Original photo: Vin Cox, CC BY-SA 3.0 license. Photos b–f are derivatives of the original and licensed under CC BY-SA 4.0

People think they can spot fake images. They can't. So the fake news battlefield is about to shift from text to images.

From Axios Science editor Alison Snyder: People can detect a fake image of a real-world scene only 60% of the time, and even then can only tell what is wrong with the image 45% of the time, according to research published in the open access journal Cognitive Research: Principles and Implications.

Those findings are very different from those from a Pew study earlier this year, which found that an overwhelming majority of online users (84%) say they're confident in their ability to spot a fake news story.

Why it matters: As people get smarter about what fake news look like, fake news perpetrators are adapting their techniques from creating false news stories to manipulating real ones. This is often done with doctored headlines, images, videos and sound.

  • Visuals: A Stanford University study shows how new technologies can alter facial expressions in real time to change the context of someone's reactions. Here's an example that a technologist did on George W. Bush's facial expressions during an interview last year — pretty crazy. The Economist recently profiled ways that people with little training or experience can doctor videos in a similar fashion.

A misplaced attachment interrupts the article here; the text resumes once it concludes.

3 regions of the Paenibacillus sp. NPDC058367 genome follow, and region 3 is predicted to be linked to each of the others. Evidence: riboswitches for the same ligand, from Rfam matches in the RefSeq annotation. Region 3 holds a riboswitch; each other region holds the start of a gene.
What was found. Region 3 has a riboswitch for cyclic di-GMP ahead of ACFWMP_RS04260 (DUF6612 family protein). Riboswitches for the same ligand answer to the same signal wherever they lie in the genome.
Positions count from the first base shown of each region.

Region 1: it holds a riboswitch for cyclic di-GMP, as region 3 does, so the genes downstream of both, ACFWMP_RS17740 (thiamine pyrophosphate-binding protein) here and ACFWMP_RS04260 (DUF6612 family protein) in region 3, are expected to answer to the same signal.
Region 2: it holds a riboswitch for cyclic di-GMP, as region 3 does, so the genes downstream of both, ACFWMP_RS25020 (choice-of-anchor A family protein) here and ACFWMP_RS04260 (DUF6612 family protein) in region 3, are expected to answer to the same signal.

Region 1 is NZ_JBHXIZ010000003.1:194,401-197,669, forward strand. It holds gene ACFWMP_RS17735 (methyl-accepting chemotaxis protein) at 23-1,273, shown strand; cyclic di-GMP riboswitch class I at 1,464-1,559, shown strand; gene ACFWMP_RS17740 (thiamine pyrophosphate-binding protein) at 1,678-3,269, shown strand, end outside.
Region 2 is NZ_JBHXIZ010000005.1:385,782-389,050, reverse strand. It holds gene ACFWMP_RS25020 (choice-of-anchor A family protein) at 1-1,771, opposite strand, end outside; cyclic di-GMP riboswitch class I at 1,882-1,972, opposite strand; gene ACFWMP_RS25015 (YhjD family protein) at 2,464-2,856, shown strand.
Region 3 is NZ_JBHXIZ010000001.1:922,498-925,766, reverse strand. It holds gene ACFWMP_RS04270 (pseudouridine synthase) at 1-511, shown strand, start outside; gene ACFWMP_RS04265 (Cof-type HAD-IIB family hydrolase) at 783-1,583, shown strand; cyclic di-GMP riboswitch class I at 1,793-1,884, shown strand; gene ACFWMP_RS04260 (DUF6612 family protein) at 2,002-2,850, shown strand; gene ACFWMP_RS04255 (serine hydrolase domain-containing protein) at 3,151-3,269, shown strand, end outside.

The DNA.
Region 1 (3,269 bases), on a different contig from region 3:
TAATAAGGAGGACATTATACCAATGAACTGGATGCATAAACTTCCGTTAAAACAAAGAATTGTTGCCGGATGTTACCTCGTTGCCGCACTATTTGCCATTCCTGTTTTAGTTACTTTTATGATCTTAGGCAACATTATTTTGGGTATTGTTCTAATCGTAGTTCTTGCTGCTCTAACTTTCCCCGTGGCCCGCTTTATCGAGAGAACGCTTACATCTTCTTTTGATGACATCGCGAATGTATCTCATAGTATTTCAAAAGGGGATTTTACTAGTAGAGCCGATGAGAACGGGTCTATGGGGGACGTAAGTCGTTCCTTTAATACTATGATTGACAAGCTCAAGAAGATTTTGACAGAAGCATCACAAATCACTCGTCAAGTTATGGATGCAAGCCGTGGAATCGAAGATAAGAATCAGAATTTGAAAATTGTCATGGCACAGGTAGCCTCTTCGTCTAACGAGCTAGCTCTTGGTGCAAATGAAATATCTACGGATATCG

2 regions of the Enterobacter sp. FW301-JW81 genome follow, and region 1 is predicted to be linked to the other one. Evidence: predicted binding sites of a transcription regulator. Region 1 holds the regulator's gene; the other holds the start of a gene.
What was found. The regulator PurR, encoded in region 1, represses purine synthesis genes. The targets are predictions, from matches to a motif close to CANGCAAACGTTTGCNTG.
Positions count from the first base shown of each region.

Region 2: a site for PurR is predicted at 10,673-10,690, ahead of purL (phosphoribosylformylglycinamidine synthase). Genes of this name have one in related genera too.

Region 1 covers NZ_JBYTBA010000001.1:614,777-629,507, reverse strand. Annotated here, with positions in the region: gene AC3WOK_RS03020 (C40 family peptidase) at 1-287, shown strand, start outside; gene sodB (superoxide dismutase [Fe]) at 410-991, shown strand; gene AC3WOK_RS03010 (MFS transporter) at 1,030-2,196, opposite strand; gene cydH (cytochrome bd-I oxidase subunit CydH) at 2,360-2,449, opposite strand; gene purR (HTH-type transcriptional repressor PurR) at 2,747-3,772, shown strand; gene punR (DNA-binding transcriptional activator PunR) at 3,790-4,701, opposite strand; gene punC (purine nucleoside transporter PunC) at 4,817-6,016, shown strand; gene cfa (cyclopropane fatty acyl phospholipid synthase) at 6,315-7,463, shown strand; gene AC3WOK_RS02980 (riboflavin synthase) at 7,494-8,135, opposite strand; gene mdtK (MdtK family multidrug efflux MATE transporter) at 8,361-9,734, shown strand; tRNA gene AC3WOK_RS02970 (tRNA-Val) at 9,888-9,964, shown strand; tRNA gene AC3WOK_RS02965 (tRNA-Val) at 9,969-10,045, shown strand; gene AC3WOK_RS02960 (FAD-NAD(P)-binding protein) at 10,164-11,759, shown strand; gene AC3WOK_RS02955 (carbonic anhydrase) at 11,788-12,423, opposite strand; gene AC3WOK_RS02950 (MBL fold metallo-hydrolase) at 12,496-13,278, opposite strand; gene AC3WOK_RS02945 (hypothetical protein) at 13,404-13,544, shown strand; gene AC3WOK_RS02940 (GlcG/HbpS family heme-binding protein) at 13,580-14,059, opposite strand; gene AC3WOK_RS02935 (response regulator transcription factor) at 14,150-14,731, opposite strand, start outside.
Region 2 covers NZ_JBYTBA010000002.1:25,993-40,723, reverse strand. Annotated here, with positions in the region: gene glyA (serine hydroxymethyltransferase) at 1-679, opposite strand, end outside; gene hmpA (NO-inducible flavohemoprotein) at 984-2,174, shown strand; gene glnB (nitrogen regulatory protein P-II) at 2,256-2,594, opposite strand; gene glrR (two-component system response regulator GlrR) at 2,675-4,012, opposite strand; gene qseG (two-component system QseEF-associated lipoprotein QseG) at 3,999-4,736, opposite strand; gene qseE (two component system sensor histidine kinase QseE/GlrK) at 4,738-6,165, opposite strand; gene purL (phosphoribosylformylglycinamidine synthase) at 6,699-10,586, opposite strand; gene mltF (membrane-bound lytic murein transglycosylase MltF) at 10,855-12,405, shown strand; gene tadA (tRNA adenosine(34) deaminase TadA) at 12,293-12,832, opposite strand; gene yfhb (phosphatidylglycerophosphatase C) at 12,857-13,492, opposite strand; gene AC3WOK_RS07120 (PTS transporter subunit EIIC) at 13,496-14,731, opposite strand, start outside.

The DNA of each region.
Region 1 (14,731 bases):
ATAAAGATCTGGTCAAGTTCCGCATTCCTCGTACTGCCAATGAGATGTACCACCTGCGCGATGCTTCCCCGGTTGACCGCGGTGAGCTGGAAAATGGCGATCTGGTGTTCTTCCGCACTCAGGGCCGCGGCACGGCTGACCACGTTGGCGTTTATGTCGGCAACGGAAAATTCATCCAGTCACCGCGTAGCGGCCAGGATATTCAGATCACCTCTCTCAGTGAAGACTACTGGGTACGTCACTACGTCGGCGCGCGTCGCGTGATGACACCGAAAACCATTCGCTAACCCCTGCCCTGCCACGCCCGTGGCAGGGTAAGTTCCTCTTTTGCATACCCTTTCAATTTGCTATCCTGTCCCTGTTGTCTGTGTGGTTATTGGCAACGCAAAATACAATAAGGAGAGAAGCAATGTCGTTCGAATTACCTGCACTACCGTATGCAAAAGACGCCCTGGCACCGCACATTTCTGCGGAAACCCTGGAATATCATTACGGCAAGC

• Audio: Axios' Ina Fried reported earlier this year that Canadian startup Lyrebird is touting technology that can mimic any voice from just 1 minute of recorded audio.
  • Headlines: A conservative group backing a Virginia gubernatorial candidate altered the headline of a local newspaper to misrepresent the truth about an opposing candidate's position, causing the post to go viral.

Our thought bubble: If big internet platforms are having a tough time regulating fake news stories on their platform, imagine the chaos of trying to monitor doctored videos and photos …

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Caitlin Owens, author of Vitals
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